Mia Z (Team Pharrell): Williams is obsessed with this teen singer’s ultra-high notes – her “whistle” or “dolphin” tones, as he calls them. But I am more impressed by her silky tone and slinky delivery, both of which belie her tender years. She chose a perfect song for her voice, the Rolling Stones’ “Miss You,” and spent just a little too much time working the crowd, but still managed to land it just right. Levine said it was “refreshing” to see her cover the stage and “do something that was a little more subdued.” Shelton expressed admiration for how “inventive” she was “with a melody” and said she had “something only a handful of vocalists have.” Aguilera said she always kept it “interesting” and commended her for hitting the “stratosphere area” of her voice. Williams said she’d exceeded the goals she’d set for herself and that he “couldn’t wait to do more” with her.

Deanna Johnson (Team Adam): Johnson followed her performance of a spiritual song last week with a Christian rock song this week, Hillsong United's "Oceans (Where Feet May Fail)," a fact that concerned her but not her coach. Levine maintained the choice was “not just a Christian song,” but rather a “contemporary song with a great message.” Unfortunately, that message was a bit obscured. As the coaches noted, it was difficult to hear Johnson in the song’s opening lines, for reasons that were not entirely clear, but once she moved forward onstage and projected, she did well, showing off her trademark full-throated Cher-like tone. Levine admitted that Johnson, who has struggled with nerves, had had her “ups and downs along the way,” but celebrated the moment she realized she was doing well and relaxed.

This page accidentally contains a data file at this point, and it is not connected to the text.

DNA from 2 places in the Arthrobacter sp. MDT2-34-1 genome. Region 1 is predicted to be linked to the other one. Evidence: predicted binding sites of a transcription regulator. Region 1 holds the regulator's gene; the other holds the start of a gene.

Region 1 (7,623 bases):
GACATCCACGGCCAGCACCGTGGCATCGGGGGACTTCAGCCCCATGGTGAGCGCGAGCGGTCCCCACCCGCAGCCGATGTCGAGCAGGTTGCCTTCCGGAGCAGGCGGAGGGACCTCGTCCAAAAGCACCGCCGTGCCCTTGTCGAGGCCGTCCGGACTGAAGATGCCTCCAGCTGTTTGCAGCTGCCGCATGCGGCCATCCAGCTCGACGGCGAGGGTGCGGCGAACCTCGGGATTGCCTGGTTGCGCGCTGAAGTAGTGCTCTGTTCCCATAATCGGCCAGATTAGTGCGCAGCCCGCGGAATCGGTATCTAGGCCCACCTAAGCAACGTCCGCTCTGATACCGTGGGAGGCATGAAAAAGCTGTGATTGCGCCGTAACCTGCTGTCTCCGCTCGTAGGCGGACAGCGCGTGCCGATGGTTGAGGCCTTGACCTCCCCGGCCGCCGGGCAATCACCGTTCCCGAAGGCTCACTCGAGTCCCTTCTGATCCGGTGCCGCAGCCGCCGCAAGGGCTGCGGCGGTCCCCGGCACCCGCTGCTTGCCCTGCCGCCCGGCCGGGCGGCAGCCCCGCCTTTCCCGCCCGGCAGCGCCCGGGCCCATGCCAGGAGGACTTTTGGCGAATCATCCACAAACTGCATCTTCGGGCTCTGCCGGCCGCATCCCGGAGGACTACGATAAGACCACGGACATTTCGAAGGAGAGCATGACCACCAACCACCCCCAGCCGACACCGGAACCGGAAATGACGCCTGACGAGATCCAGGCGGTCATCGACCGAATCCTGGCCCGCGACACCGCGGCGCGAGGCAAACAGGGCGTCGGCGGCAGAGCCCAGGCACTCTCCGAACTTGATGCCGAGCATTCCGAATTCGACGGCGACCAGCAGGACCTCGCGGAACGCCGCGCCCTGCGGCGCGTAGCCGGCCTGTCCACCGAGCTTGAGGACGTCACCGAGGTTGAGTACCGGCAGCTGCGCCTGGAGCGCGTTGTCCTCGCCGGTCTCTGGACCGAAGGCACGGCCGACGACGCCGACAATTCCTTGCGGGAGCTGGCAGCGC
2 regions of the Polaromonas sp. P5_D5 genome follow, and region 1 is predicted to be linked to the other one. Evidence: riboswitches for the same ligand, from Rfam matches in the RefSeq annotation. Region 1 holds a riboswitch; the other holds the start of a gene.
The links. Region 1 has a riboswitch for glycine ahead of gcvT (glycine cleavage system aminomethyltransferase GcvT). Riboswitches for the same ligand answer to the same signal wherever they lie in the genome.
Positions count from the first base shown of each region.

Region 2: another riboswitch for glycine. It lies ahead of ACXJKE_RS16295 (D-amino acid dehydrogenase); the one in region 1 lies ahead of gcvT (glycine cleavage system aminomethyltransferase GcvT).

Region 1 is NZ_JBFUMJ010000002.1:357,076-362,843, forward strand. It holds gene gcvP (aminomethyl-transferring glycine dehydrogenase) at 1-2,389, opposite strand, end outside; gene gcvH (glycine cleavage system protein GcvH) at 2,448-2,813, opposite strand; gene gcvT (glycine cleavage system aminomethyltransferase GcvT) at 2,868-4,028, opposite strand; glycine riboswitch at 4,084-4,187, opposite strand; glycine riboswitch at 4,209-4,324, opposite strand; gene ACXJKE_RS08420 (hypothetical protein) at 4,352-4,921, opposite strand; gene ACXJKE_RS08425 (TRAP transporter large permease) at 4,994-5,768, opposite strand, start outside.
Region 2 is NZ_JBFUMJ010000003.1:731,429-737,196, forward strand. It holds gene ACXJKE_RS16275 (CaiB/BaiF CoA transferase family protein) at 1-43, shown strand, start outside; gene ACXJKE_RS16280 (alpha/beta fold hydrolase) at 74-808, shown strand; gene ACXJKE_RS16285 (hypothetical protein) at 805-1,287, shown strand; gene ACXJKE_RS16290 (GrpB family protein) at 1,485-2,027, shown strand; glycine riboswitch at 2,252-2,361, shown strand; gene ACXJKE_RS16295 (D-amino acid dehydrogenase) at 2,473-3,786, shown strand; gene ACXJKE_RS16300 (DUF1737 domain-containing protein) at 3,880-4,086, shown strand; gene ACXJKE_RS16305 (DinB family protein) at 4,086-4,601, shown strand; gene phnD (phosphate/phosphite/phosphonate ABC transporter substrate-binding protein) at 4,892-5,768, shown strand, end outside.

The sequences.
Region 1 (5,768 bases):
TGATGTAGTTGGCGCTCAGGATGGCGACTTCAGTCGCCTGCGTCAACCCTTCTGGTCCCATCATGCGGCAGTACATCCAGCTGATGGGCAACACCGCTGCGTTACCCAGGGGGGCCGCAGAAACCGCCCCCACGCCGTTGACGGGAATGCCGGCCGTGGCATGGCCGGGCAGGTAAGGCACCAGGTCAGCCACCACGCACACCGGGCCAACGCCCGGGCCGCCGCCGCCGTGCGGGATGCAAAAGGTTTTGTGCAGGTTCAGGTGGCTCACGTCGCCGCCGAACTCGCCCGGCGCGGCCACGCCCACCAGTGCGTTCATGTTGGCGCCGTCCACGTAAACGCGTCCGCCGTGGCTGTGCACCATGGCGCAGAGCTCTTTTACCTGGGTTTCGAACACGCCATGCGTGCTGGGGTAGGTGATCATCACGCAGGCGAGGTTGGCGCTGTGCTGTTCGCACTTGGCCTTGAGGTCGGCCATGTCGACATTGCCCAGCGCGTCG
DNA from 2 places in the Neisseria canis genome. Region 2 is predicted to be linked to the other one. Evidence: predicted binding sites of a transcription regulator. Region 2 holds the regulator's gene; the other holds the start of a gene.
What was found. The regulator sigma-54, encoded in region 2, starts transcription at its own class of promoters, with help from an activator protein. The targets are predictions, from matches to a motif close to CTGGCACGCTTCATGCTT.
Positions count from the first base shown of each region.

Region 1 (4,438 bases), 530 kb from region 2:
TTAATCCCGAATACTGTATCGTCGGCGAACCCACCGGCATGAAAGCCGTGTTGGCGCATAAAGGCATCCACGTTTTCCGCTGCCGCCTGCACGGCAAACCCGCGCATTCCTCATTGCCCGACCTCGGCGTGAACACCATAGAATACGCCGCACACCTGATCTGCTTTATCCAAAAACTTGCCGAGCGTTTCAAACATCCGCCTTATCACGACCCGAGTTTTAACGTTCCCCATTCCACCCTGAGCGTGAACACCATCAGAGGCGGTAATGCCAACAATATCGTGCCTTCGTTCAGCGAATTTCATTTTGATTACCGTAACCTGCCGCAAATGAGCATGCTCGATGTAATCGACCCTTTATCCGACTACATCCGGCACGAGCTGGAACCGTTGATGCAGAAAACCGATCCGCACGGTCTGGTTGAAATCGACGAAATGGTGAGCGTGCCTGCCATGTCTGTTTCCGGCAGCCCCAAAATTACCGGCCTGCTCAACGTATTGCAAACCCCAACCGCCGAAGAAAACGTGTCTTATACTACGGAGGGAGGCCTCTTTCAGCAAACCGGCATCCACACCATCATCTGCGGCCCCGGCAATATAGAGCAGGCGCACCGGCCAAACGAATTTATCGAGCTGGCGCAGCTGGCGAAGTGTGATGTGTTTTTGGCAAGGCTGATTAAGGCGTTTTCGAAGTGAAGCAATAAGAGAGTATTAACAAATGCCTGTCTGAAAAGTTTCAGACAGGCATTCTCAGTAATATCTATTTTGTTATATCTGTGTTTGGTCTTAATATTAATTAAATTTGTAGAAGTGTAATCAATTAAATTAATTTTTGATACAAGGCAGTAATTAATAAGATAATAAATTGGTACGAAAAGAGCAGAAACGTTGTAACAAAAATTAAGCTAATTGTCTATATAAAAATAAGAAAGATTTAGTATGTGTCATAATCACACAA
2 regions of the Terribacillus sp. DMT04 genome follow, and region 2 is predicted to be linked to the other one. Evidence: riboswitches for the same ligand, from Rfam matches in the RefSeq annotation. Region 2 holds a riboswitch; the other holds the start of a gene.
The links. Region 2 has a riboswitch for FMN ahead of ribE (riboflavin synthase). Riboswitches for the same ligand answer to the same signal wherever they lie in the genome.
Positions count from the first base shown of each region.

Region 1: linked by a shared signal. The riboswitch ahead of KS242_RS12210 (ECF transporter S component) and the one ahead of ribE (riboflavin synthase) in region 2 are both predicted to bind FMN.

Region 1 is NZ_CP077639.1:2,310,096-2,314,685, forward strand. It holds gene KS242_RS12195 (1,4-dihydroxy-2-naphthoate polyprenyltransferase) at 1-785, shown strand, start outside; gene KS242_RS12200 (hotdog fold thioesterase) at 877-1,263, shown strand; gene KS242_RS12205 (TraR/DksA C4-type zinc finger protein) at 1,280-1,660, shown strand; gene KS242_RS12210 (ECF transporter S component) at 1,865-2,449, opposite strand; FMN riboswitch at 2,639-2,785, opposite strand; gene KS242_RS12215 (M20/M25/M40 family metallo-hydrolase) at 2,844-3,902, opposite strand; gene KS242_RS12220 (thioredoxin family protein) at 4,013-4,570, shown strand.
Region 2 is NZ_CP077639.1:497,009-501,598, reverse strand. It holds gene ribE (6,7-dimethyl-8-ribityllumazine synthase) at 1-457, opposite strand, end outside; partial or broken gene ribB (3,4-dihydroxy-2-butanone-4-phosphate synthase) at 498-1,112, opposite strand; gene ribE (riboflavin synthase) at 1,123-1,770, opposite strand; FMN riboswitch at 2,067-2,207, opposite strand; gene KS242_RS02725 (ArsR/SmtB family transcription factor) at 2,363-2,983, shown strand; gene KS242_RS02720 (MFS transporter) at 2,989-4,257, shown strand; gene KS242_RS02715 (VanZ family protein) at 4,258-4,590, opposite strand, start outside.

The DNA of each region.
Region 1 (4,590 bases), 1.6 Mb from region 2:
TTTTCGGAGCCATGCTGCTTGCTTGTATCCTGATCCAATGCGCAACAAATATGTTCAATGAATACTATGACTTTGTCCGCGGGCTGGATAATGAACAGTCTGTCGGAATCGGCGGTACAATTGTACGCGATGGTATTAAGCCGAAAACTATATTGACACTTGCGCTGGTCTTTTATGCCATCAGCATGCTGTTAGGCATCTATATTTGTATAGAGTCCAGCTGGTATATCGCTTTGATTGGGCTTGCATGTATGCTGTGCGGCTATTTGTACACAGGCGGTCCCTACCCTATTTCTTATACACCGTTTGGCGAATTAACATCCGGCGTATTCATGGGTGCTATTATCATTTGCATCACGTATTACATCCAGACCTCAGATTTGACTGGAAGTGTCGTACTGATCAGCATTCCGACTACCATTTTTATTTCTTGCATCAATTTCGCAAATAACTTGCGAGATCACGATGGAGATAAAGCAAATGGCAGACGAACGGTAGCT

Sawyer Fredericks (Team Pharrell): This sweet-spirited, long-haired singer, the youngest in the competition, brought his sincerity and surprisingly strong voice to John Lennon’s “Imagine,” powering through a vocal stumble like a pro and sending the song’s message soaring. Levine called his natural ability “one in a billion.” Shelton said was “a champ” who made everything he did “seem right.” Aguilera admired his “natural gift” for performing. Williams said he was actually “relieved” when he heard the fluffed note because he knew that everyone would be able to see him work his way back. “The coolest thing is to watch this guy sing his way out of a situation,” he said.

Rob Taylor (Team Christina): Why the audience didn’t vote Taylor through last week, leaving it to his coach to put in the top 12, was anybody’s guess – though it probably had something to do with the level of his worthy competitors on Team Christina. With Screamin' Jay Hawkins' "I Put a Spell on You" – which showed his remarkable range and passionate performance style -- he more than distinguished himself, setting himself up to remain in the competition for at least as long as the spell he cast on us would last. All four coaches rose to give him a standing ovation. Williams called the performance “masterful.” Levine said Taylor had “definitely pulled ahead in the race.” Aguilera commended him for giving an “exciting” performance, letting everything go and “living” the music. “That’s the kind of performance that I come back to do ‘The Voice’ for,” she said.